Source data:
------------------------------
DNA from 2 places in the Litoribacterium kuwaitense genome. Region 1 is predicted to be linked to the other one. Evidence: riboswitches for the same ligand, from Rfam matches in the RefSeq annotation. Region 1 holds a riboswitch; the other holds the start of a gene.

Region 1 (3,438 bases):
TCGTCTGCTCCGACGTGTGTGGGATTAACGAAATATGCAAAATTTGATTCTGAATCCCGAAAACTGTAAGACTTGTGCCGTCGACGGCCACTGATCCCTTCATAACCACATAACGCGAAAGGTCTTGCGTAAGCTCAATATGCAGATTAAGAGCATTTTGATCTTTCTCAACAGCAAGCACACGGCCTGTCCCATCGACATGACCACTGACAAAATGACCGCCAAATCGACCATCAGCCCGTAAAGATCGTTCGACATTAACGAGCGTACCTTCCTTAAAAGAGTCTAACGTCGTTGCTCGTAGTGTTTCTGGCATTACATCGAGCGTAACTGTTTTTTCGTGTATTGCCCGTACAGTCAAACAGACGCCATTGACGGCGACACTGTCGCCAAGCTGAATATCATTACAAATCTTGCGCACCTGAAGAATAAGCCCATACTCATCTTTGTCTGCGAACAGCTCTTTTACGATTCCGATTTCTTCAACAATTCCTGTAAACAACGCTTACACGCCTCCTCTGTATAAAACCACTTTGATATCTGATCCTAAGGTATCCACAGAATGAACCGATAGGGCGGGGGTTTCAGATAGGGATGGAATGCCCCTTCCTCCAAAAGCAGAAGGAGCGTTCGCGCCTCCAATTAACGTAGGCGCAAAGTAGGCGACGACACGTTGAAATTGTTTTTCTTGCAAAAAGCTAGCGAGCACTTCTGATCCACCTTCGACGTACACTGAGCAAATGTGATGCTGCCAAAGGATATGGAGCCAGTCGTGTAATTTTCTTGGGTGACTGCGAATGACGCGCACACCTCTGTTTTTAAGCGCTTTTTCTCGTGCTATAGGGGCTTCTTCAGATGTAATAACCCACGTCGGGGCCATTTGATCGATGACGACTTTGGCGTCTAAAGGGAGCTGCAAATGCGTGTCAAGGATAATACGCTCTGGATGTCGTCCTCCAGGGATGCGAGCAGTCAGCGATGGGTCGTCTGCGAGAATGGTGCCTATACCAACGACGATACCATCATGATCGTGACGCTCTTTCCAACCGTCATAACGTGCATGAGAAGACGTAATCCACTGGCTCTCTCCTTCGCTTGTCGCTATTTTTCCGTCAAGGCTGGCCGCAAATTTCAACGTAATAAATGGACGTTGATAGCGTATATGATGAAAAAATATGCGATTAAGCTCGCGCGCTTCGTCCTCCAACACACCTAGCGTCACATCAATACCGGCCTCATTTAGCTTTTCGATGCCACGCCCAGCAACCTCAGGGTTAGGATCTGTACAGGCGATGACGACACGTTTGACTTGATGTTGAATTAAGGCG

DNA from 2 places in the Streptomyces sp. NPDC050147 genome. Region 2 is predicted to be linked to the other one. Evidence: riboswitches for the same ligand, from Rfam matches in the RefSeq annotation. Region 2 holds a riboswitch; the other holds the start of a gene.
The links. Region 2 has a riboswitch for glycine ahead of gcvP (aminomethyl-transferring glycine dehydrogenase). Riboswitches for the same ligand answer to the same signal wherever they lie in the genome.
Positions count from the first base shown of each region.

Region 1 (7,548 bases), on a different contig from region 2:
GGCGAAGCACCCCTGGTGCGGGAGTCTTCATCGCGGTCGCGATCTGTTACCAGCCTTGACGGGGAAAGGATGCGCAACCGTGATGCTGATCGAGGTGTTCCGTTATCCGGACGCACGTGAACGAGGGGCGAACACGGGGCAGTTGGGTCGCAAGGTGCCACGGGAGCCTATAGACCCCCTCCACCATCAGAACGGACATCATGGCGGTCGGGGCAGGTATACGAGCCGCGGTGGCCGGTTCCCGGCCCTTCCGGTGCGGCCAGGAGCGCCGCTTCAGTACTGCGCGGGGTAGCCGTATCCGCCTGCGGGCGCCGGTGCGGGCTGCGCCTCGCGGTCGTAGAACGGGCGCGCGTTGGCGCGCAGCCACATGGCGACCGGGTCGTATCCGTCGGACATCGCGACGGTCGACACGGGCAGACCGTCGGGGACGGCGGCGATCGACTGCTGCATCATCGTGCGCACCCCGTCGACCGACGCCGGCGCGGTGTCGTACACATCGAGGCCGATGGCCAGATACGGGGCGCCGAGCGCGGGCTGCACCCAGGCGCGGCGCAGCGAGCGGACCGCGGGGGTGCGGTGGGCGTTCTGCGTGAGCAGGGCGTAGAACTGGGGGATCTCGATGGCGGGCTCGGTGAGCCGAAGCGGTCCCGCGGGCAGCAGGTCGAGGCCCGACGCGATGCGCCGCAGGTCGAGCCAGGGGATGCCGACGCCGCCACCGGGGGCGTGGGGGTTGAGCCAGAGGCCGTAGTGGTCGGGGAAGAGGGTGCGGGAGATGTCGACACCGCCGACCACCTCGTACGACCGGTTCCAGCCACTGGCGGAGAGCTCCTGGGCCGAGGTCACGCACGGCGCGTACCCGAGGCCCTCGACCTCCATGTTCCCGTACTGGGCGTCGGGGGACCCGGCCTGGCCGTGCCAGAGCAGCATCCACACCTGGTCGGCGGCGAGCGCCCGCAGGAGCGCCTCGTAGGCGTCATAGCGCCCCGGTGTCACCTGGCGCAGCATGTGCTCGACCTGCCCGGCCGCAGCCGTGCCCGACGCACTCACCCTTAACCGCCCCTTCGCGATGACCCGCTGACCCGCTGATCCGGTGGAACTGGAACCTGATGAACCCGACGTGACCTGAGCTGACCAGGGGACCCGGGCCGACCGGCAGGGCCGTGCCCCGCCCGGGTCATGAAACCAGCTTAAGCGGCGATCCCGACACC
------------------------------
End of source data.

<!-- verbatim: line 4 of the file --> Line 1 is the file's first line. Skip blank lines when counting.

DNA from 2 places in the Streptomyces sp. NPDC050147 genome. Region 2 is predicted to be linked to the other one. Evidence: riboswitches for the same ligand, from Rfam matches in the RefSeq annotation. Region 2 holds a riboswitch; the other holds the start of a gene.